“Dems edge closer to ditching disarray” [Politico]. “With their party’s long-sought priorities on the line, the speaker and Senate majority leader are hustling to clinch a deal as soon as possible that would lock in evasive centrists on a framework for President Joe Biden’s [over ten years] package. That framework, in turn, would free up needed progressive votes for a bipartisan infrastructure bill by Oct. 31.” • At some point, it’s not worth it. Let President Manchin write the bill and vote Present. More: “Though the odds are still stacked against the party, Democrats say it’s clear there’s a renewed sense of urgency among party leaders. Schumer is nudging his holdouts more than ever before, Pelosi is free from the constraints of an agreement with moderates that imploded and Biden is finally engaged in a meaningful way. Plus, nearly everyone has accepted the bill won’t be $3.5 trillion, as originally proposed.” • Maximum fundraising, minimum governance, rotating villains. There’s no disarray at all, or no more than usual. Both Manchin and Sinema are creatures of the DSCC; this is the party Pelosi and Schumer built.
“Democratic lawmakers ask Justice Roberts for info on judicial conflict failures” [Reuters]. “Two Democratic lawmakers on Thursday asked U.S. Supreme Court Chief Justice John Roberts for information on failures by judges to recuse themselves from cases in which they had financial conflicts as they questioned whether he had done enough to enforce ethics rules. Senator Elizabeth Warren of Massachusetts and U.S. Representative Pramila Jayapal of Washington cited as a reason for their concerns a Wall Street Journal report that 131 judges failed to recuse themselves from cases involving companies in which they or their family members owned stock. The lawmakers in a letter to Roberts, in his role as the presiding officer of the U.S. Judicial Conference, the judiciary’s policymaking body, said the ‘stunning’ report ‘will justifiably reduce public confidence in the justice system.’ They cited other instances in which Supreme Court justices similarly did not recuse themselves from cases despite potential financial conflicts as further evidence of a “systemic failure that requires accountability.’ ‘These extensive ethics breaches are, at least in part, a direct result of the inadequate processes for judicial accountability,” the lawmakers said in the letter.'” • Congress plays the ponies. Why not judges?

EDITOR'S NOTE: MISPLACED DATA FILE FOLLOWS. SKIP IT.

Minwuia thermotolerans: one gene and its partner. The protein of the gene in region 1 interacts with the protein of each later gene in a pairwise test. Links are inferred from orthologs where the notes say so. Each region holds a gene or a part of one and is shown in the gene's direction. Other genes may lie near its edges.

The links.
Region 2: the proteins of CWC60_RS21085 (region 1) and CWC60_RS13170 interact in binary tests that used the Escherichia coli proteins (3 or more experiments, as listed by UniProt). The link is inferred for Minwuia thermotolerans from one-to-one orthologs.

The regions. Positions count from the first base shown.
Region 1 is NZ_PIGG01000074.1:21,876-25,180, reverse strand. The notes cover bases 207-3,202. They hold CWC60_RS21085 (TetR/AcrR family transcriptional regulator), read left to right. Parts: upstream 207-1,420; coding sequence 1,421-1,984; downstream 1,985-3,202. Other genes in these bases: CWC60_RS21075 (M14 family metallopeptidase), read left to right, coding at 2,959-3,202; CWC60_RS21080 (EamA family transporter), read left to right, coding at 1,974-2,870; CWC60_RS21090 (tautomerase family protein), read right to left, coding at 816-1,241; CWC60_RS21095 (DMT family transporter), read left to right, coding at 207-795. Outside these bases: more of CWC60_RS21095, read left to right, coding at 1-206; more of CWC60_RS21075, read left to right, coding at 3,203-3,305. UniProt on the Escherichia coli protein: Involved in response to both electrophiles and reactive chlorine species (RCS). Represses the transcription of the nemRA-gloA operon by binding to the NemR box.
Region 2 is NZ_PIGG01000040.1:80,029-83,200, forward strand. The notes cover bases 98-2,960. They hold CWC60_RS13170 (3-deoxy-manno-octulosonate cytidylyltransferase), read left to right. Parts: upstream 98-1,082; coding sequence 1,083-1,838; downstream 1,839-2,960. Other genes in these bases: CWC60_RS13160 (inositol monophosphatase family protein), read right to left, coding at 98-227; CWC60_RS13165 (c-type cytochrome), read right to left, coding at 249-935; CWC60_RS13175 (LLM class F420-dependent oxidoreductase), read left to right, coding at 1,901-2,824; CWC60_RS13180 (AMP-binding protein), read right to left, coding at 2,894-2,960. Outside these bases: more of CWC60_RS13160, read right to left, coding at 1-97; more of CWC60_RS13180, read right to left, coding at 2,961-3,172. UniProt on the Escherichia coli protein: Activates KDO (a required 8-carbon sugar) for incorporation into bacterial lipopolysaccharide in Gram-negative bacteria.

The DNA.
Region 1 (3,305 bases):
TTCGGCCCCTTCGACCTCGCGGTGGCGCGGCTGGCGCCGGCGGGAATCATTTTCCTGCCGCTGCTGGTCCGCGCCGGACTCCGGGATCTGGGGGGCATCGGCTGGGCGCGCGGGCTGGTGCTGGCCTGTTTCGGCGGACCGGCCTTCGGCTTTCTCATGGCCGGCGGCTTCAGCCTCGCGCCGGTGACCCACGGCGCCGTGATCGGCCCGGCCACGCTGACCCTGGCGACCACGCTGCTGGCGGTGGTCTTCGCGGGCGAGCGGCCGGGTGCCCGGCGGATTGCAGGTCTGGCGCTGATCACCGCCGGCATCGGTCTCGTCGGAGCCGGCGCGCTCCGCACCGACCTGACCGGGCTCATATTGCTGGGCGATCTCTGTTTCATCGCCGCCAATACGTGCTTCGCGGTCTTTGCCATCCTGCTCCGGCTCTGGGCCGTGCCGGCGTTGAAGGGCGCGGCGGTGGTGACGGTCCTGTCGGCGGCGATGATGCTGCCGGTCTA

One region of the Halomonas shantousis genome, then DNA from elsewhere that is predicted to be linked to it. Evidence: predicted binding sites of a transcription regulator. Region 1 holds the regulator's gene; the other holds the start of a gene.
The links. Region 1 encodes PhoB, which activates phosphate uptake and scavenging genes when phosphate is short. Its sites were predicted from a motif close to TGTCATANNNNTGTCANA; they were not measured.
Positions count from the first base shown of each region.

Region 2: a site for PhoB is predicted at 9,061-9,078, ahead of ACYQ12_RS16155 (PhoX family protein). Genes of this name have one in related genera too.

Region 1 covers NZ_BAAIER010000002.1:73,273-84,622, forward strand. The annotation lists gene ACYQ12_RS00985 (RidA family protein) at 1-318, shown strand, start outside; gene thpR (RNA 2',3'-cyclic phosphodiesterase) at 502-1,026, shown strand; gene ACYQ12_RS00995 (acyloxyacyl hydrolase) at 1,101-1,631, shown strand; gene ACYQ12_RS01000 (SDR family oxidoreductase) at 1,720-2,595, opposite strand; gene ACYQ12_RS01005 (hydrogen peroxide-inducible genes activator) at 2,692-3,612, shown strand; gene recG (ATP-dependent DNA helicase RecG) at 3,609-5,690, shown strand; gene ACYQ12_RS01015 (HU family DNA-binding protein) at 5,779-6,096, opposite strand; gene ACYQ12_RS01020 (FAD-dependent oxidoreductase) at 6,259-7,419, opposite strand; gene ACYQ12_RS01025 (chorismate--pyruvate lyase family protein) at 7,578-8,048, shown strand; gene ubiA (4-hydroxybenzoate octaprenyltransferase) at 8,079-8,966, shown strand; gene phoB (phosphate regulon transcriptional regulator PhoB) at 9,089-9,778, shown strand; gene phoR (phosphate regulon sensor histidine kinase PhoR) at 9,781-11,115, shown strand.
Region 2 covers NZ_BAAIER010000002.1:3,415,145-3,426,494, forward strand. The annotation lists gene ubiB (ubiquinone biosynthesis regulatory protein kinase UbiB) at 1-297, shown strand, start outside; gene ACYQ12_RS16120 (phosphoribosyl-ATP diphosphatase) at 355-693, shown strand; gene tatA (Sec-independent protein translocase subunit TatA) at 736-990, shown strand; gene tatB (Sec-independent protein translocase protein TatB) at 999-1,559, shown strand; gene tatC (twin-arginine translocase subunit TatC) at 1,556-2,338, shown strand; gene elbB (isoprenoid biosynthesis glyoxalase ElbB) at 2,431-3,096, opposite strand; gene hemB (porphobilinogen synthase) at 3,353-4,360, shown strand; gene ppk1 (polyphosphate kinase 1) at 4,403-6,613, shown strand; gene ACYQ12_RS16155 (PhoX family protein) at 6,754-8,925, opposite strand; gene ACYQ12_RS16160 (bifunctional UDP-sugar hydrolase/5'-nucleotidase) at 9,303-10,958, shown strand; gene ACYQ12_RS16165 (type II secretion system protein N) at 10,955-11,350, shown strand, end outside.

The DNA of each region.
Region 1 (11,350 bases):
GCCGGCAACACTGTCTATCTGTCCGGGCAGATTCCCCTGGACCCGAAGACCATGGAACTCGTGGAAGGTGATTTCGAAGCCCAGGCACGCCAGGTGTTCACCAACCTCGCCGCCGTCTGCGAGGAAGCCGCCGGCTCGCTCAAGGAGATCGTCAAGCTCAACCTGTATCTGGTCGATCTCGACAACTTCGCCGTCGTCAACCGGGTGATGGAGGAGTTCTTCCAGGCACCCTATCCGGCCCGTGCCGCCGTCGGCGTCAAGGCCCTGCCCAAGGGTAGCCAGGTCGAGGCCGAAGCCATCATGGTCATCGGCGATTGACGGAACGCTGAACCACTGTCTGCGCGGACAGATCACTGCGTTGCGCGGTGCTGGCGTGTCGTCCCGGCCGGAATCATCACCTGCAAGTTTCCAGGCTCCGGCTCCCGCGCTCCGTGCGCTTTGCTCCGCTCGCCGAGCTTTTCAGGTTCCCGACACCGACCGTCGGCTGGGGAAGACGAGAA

Seriously, but not literally. One hopes:
Political identities are getting funnier pic.twitter.com/ealIuKU8FY
— Aparición 👻 (jalohuín) (@ElParece) October 19, 2021
Democrats en Deshabille